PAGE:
The history of freeze-drying food began in 1100 by the Incas in Peru by taking advantage of the high position (4500m) of the Ande Mountains in South America. They use this high position with cold air and low pressure to freeze meat as well as some foods. Due to the effect of solar radiation and low pressure, food products after freezing immediately tend to freeze. Peruvian Incas have used this natural freeze-dried method for centuries. Food preparations have been preserved in the “mind” (a type of backpack) of military operations. With the good use of such natural freeze-dried food products, the live stockpiles of vegetables with enough capacity to feed 25-30 thousand people have been replaced by freeze-dried. nature on this plateau since 1533.
Then, in 1906, two French physicists, Bordas and Darsonval, invented a device to condense steam ice with snow mixed with acetone during the drying process. Next, other French and American scientists continued to perfect the method of plasma lyophilisation, which was fine in the US-Japan War (1941). In 1942-1943, there were complete freeze-drying devices with large capacity for the pharmaceutical industry. Researchers have spent another 15 to 20 years exploring the application of industrial freeze-drying for foods. Nowadays, freeze-dried food has become an industrial-scale food in the world, especially in Europe and America. People produce freeze-dried foods for export because it is the highest quality processed product.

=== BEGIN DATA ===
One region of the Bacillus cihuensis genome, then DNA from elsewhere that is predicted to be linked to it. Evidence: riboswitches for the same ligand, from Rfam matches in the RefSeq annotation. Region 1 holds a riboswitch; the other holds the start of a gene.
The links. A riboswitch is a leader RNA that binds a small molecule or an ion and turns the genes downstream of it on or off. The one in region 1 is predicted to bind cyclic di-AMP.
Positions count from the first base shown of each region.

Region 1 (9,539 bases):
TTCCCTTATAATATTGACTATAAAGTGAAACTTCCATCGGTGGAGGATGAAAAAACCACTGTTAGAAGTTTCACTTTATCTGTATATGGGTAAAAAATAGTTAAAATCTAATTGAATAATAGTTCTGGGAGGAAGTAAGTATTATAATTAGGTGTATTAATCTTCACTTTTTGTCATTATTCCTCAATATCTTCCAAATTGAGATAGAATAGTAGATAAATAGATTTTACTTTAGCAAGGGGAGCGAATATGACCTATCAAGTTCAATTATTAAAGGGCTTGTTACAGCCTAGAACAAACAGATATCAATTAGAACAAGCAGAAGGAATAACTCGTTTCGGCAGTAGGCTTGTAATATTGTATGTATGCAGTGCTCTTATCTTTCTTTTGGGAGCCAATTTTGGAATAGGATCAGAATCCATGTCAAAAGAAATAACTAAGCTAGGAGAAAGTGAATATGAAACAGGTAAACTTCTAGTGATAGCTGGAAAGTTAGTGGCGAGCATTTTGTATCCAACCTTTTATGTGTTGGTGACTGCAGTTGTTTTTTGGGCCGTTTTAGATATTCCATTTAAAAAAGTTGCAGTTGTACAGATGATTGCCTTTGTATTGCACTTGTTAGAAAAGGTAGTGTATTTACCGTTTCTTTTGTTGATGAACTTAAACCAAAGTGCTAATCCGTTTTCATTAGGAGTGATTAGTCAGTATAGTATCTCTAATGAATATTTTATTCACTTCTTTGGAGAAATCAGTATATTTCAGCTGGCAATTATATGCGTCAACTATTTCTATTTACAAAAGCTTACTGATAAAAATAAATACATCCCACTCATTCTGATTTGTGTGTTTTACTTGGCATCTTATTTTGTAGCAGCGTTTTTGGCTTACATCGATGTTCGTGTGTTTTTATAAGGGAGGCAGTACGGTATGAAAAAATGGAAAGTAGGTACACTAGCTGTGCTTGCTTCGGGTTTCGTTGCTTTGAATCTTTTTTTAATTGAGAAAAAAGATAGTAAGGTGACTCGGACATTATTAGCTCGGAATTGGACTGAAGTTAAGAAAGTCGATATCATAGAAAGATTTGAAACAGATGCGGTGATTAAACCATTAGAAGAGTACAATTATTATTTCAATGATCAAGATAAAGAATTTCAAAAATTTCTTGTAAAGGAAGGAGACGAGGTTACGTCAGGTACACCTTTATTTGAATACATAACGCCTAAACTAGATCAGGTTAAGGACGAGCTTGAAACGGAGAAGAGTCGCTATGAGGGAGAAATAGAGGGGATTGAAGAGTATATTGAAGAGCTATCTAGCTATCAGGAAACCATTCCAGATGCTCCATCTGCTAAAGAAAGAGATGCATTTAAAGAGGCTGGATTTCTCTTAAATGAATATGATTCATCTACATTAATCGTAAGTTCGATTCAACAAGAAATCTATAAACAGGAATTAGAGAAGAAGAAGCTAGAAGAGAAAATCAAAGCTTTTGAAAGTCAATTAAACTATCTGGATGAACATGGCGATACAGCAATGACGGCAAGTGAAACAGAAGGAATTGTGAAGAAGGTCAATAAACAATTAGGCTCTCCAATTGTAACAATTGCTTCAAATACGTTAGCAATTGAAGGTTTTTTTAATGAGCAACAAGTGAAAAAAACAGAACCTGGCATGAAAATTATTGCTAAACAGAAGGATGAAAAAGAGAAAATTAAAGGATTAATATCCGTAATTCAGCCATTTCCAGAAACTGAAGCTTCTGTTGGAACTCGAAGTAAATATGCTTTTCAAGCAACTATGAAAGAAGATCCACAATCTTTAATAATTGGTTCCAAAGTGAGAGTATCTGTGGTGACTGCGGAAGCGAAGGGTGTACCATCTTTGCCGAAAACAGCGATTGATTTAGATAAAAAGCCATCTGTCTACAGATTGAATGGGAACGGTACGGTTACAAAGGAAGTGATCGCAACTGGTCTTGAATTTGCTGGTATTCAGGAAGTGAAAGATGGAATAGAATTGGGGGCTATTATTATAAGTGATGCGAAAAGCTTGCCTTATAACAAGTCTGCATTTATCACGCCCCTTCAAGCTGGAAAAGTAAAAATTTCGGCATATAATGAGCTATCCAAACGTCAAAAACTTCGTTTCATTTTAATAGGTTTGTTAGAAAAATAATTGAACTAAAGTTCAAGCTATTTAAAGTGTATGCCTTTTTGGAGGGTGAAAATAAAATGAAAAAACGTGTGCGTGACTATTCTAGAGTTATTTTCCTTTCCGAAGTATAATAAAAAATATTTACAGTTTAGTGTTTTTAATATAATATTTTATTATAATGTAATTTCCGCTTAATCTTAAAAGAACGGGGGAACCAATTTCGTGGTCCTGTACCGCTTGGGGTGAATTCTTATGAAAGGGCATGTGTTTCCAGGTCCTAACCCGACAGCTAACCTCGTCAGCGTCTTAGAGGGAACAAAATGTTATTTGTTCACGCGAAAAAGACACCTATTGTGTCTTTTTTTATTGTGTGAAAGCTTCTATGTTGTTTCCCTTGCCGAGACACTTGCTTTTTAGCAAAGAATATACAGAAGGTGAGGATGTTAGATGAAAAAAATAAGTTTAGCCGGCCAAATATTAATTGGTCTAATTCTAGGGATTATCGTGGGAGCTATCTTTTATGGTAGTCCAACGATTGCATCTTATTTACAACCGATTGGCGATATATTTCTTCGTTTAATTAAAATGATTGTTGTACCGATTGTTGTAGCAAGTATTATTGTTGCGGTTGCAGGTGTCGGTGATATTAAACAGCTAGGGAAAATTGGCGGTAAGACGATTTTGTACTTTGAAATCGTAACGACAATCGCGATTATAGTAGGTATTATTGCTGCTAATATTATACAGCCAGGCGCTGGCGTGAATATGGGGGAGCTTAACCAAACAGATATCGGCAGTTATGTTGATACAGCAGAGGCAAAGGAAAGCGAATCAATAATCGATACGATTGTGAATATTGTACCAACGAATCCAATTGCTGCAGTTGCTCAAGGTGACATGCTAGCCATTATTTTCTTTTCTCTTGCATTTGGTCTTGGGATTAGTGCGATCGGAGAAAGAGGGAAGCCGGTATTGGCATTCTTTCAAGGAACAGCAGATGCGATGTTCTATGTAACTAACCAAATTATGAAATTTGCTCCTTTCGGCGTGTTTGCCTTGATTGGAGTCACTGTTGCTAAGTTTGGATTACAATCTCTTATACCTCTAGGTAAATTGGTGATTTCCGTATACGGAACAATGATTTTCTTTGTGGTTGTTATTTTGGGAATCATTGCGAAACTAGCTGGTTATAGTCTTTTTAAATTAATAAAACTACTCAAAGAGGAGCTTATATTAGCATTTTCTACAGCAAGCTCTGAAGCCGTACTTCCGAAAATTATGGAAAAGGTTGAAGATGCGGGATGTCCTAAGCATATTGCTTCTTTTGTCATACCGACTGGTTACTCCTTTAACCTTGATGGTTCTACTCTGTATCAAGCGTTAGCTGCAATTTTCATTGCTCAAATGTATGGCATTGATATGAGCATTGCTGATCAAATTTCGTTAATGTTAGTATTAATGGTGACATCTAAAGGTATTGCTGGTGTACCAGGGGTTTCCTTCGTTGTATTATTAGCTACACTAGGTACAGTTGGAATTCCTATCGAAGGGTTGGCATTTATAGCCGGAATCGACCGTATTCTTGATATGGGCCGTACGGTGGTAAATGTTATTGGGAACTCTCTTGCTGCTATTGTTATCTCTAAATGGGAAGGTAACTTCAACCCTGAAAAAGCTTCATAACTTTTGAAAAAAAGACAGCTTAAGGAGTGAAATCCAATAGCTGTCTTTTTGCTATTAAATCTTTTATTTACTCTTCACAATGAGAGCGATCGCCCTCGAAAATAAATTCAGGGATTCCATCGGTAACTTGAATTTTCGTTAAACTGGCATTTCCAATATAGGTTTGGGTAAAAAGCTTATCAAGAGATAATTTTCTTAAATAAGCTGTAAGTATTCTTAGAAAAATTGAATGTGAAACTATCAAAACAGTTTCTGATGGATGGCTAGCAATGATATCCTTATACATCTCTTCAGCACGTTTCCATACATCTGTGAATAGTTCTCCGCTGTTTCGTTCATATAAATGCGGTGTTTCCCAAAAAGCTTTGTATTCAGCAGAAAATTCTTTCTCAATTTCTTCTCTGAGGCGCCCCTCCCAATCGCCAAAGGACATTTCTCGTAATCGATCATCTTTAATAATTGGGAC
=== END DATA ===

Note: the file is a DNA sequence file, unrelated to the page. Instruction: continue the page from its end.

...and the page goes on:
Frozen products also retain almost intact fresh properties, biological activities, special activities such as freeze-dried products, but the subsequent storage and transportation processes need to be kept closed in cold circuits. continuously in a negative temperature environment (-18 ÷ -25o C). Therefore, if transported beyond 300km, or stored for more than 6 months, the total cost of frozen products will be higher than the total cost of freeze-dried products.
On the other hand, freeze-dried product has many advantages in long-term storage at normal temperature (other than freezing, must be kept at temperatures below – 18oC continuously) easy transportation and convenient use compared to the product. Frozen.